Because I hear that tens of thousands of Labour party members, affiliates and registered supporters are yet to receive their ballot papers. And I am one of them. I can’t remember the last time I checked my post quite so religiously! But alas, my papers are yet to arrive.

This worries me a bit about the process. But mostly (assuming all the remaining ballots finally land in enough time to let us all vote) it tells me that frankly it’s still game on as far as the battle to become the next leader of the Labour party is concerned.

And this is reinforced when we consider the tens of thousands who have apparently received their papers but who have yet to vote. At every event I have attended in the last couple of weeks, and in at least half of all conversations I have had with members across the country, members are still making their minds up.

This is why we have to continue fighting for every vote until the end – and I will be fighting to get out every vote I possibly can for Yvette Cooper.

Over the campaign, Yvette has shown that she has a clear vision of the kind of Britain that she wants to see.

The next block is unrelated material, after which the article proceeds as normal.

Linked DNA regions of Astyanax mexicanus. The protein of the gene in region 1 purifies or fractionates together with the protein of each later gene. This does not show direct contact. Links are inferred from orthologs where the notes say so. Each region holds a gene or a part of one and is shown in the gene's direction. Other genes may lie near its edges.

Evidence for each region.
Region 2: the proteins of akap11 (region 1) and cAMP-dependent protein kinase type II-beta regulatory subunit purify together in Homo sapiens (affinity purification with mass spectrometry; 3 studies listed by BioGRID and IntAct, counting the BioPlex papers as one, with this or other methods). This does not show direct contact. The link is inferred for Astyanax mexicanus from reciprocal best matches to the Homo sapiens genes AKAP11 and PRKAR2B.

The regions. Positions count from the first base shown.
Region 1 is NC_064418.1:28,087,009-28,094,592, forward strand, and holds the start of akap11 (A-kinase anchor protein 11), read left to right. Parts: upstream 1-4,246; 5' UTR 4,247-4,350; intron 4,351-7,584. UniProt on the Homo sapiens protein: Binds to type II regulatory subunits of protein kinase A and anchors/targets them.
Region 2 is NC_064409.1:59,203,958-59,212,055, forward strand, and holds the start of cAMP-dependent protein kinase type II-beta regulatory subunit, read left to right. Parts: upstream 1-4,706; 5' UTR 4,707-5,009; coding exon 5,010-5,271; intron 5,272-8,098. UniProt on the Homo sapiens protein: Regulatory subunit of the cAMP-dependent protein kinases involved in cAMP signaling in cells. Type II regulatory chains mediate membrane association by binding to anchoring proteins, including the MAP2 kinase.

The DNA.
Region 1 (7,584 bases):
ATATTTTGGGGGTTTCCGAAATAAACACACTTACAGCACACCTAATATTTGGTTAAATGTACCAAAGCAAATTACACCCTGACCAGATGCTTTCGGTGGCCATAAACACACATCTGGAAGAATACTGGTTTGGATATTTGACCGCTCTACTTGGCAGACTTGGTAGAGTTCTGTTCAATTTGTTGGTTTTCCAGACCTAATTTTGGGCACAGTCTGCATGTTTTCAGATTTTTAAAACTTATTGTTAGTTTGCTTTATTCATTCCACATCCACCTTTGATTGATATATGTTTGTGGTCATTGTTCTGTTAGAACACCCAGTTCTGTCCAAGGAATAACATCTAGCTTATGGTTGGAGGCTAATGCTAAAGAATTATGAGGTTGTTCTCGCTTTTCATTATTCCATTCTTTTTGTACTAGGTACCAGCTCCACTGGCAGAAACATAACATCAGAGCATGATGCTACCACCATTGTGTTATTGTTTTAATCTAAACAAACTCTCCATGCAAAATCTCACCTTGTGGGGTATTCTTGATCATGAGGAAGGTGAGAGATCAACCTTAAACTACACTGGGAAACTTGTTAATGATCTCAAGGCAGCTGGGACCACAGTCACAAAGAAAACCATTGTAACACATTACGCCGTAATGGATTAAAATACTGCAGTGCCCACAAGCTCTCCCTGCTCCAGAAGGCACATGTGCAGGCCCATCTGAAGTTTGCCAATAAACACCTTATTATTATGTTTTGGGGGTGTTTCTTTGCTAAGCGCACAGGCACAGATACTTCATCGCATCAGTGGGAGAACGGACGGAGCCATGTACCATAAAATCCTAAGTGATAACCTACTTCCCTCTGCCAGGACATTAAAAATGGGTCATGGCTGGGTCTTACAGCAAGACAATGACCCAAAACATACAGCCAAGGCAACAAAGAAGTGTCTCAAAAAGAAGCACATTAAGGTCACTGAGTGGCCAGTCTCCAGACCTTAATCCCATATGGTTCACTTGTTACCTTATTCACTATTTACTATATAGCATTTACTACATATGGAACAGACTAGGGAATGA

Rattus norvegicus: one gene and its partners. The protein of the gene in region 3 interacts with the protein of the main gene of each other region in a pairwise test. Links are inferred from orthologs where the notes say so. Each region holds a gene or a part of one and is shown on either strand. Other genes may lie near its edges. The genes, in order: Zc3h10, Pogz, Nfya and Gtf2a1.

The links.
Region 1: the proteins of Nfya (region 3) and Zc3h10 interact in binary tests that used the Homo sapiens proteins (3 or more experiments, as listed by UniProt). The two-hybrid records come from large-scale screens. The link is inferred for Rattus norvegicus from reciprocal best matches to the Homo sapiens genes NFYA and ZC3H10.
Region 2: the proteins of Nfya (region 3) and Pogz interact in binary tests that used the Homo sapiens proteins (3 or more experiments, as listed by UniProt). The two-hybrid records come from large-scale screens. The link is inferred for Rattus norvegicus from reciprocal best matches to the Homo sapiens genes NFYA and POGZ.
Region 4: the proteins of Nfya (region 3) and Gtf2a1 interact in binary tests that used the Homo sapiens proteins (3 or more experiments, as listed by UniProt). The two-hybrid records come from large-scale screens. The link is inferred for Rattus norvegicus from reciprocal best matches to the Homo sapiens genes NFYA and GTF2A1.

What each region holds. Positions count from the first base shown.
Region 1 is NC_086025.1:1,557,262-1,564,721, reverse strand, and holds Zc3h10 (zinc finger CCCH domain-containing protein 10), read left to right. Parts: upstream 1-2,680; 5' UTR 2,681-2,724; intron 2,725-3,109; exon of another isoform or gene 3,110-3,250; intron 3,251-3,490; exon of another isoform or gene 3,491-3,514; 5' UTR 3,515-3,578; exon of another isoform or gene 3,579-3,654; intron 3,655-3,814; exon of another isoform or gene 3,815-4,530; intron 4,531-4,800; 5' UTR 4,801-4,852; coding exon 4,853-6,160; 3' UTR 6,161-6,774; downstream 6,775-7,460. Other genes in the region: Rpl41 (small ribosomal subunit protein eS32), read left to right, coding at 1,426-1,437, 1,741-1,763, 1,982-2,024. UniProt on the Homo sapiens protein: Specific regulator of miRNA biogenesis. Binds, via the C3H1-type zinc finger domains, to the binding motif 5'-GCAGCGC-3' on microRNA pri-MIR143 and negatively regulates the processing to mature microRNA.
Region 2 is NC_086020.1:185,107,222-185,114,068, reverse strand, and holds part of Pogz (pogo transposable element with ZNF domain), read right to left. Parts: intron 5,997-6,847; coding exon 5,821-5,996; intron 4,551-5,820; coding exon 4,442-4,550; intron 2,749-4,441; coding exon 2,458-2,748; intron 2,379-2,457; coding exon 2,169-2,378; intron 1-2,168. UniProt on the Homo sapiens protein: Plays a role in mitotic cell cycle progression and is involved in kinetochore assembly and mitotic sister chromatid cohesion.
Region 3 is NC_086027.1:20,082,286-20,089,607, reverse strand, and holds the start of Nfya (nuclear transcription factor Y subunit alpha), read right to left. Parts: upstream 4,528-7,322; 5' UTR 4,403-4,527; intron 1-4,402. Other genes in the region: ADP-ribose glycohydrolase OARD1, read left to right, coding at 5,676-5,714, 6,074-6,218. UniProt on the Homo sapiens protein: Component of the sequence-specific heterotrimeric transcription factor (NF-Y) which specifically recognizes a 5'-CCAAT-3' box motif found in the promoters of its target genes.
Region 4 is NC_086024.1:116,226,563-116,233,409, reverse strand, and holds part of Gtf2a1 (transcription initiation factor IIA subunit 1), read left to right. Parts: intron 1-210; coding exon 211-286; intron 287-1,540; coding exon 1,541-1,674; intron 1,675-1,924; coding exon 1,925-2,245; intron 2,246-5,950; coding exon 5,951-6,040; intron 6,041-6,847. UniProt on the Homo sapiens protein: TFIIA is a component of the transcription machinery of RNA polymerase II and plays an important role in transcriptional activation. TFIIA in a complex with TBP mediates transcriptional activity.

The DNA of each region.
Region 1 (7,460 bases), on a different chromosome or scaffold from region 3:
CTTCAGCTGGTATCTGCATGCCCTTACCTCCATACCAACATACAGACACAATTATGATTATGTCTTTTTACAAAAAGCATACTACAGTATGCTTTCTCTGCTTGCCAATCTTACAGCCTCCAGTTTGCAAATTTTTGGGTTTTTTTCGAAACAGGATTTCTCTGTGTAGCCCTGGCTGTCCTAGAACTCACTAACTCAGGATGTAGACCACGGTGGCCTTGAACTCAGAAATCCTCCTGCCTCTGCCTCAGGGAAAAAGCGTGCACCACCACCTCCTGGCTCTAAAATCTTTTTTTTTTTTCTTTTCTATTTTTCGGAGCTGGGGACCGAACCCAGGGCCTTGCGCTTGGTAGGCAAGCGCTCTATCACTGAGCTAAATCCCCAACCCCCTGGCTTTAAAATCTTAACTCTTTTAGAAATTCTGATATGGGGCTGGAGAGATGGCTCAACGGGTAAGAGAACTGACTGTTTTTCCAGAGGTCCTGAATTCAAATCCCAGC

A Britain that tackles head-on the challenges of globalisation. Instead of the low-wage low-skill cul-de-sac being crafted by the Tories, Yvette's vision is for 2m more high skill manufacturing jobs. To support families she will prioritise a modern childcare system with 30 hours of fully funded child care for all 3 and 4 year olds and she will revive the bravery of post war governments to make sure 2m more homes are built within ten years.

It's an optimistic vision which taps into what most people in this country want. A job and a home.

And the responses of the focus groups on Newsnight a few days ago were telling – Yvette is clearly best placed to take us on the long journey to the 2020 general election by winning back former Labour voters.

We will not win an election without winning these groups back – and we will have to move some people who were in the blue column this time, to the red one next time. There is no other way to do it – and Yvette is the only person who can grow our party outwards so that once again we can build a winning coalition of voters across the country.